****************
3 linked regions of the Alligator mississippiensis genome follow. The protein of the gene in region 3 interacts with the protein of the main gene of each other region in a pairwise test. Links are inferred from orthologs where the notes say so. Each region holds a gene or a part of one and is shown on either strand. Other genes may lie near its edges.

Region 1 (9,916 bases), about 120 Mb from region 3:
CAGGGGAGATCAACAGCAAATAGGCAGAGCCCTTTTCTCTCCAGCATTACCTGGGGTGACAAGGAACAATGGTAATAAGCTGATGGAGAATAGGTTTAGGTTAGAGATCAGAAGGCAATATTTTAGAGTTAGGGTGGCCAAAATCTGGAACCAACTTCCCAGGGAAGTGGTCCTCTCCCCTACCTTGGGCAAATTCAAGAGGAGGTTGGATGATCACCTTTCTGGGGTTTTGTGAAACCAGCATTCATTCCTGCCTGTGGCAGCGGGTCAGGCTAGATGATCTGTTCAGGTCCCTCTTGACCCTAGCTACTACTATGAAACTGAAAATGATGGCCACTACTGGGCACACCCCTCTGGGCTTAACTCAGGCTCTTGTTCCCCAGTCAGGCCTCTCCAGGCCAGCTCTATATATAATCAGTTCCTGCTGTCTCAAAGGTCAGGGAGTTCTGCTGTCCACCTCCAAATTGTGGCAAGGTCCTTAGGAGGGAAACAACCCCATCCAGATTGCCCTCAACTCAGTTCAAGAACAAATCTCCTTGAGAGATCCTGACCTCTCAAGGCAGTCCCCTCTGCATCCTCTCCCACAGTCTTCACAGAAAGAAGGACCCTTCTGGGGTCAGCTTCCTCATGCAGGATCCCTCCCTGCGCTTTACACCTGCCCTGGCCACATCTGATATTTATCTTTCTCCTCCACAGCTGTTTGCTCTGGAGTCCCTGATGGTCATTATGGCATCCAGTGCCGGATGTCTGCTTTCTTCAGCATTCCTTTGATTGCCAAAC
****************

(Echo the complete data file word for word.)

3 linked regions of the Alligator mississippiensis genome follow. The protein of the gene in region 3 interacts with the protein of the main gene of each other region in a pairwise test. Links are inferred from orthologs where the notes say so. Each region holds a gene or a part of one and is shown on either strand. Other genes may lie near its edges.

Region 1 (9,916 bases), about 120 Mb from region 3:
CAGGGGAGATCAACAGCAAATAGGCAGAGCCCTTTTCTCTCCAGCATTACCTGGGGTGACAAGGAACAATGGTAATAAGCTGATGGAGAATAGGTTTAGGTTAGAGATCAGAAGGCAATATTTTAGAGTTAGGGTGGCCAAAATCTGGAACCAACTTCCCAGGGAAGTGGTCCTCTCCCCTACCTTGGGCAAATTCAAGAGGAGGTTGGATGATCACCTTTCTGGGGTTTTGTGAAACCAGCATTCATTCCTGCCTGTGGCAGCGGGTCAGGCTAGATGATCTGTTCAGGTCCCTCTTGACCCTAGCTACTACTATGAAACTGAAAATGATGGCCACTACTGGGCACACCCCTCTGGGCTTAACTCAGGCTCTTGTTCCCCAGTCAGGCCTCTCCAGGCCAGCTCTATATATAATCAGTTCCTGCTGTCTCAAAGGTCAGGGAGTTCTGCTGTCCACCTCCAAATTGTGGCAAGGTCCTTAGGAGGGAAACAACCCCATCCAGATTGCCCTCAACTCAGTTCAAGAACAAATCTCCTTGAGAGATCCTGACCTCTCAAGGCAGTCCCCTCTGCATCCTCTCCCACAGTCTTCACAGAAAGAAGGACCCTTCTGGGGTCAGCTTCCTCATGCAGGATCCCTCCCTGCGCTTTACACCTGCCCTGGCCACATCTGATATTTATCTTTCTCCTCCACAGCTGTTTGCTCTGGAGTCCCTGATGGTCATTATGGCATCCAGTGCCGGATGTCTGCTTTCTTCAGCATTCCTTTGATTGCCAAAC